Monday, October 24, 2016
Understood backwards: Everything Is Changed by Nova Weetman
Can there be any drama to a story when you know the ending right from the beginning?
Everything Is Changed answers this question with a resounding YES. When I closed the book after the final page, I had to pause and catch my breath. My delirious review on Goodreads: "Cinematic and devastating."
Everything Is Changed is told in reverse, chapter about, as Alex and Jake (and occasionally Alex's girlfriend Ellie) move backwards from the moment when everything truly does change finally and forever towards the place where the changes began. The story navigates the near past to the seemingly insignificant, thoughtless moment that sets in process an avalanche of shame, clumsy grief, and regret. It's a chronicle of choices both careful and careless, the unravelling of a friendship and the loss of first love.
And yet, much like Martin Amis's Time's Arrow, this is a story which appears to put back together the lives of its characters, to make whole the brokenness which becomes clearer just as it dissolves, chapter by chapter.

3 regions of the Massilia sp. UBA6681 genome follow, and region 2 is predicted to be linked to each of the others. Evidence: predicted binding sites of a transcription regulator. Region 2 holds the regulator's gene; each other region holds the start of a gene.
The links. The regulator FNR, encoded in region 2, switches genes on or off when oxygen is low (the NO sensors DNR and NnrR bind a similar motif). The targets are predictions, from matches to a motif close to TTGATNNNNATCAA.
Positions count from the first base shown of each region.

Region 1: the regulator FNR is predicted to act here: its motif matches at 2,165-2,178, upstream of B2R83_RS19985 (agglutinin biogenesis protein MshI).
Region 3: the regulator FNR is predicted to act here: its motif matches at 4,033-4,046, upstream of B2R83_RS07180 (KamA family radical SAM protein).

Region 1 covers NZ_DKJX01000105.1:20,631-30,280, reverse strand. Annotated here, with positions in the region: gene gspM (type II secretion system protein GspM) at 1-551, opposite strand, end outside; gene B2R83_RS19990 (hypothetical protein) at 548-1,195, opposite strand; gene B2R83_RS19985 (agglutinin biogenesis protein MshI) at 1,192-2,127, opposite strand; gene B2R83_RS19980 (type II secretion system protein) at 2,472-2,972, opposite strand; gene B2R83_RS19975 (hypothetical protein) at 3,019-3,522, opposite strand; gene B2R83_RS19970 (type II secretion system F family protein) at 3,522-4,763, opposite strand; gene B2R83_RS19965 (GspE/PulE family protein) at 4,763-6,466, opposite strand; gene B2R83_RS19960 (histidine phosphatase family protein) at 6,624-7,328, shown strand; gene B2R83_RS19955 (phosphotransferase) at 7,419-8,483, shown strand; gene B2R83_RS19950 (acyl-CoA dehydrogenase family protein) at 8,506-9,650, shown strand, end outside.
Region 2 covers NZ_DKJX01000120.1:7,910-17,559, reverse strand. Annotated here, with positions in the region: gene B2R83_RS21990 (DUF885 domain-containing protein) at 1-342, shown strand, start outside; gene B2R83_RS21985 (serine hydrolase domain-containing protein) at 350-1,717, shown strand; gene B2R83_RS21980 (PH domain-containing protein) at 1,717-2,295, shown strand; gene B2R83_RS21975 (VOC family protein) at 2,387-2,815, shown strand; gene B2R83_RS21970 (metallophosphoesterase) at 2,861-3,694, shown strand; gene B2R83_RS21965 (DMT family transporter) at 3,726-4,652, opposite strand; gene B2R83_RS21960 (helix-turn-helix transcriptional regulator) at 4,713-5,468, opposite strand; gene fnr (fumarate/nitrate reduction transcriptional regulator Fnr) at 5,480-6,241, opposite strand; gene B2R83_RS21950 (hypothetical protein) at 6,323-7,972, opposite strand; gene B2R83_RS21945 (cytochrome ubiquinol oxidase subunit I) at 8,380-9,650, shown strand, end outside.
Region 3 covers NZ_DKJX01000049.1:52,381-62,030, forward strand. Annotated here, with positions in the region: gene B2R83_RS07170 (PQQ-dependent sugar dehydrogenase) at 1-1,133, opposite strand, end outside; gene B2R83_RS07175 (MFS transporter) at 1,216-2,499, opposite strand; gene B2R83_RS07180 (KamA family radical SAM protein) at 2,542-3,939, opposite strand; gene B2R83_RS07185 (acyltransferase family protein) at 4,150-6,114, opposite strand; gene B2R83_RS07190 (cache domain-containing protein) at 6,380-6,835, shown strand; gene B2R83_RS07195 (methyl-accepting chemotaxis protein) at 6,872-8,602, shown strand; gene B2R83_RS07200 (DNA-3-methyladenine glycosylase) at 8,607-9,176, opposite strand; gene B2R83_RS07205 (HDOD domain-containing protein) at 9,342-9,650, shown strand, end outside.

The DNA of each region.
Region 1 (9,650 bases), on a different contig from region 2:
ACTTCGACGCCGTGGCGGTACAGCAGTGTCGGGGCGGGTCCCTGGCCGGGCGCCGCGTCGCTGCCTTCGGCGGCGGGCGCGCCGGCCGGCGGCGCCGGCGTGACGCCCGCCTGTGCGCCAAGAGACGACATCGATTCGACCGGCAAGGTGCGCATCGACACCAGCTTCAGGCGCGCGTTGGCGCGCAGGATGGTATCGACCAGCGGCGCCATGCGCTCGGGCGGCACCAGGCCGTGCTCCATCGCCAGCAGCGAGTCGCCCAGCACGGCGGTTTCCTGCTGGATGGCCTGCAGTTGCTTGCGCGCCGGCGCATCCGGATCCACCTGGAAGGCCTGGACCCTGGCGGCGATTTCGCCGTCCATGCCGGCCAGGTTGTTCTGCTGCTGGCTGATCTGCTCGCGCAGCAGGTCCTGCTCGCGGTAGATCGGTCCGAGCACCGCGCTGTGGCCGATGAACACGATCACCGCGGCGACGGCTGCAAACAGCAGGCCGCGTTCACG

It is gripping and compelling and acutely painful because, in spite of their choices, Jake and Alex are good boys, beautiful boys who love their families and each other. Jake is the sort of kid who watches crime shows just so he can chat to his single mum about the plot. Alex cares about his sister and his education. 'Jake and I are the good kids,' Alex says. 'We get mostly okay marks. We're involved in extra-curricular activities. Last night was a mistake. And now I'm not sure what to do with that.' Both of them are fiercely loyal to one another, a best-friendship for the ages. Until there is no friendship left to speak of.
Because of the format -- the reversed timeline, the alternating voices -- Everything Is Changed should be confusing. But Nova Weetman is a masterful writer and, instead, the story is simply powerful and unsettling. Alex's and Jake's voices are distinct and finely drawn. There is drama, pathos, and suspense. It is beautiful and it is terrible, a powerful fictional exposition on Kierkegaard's belief that life can only be understood backwards.
Everything Is Changed
Published October 2016 by UQP Books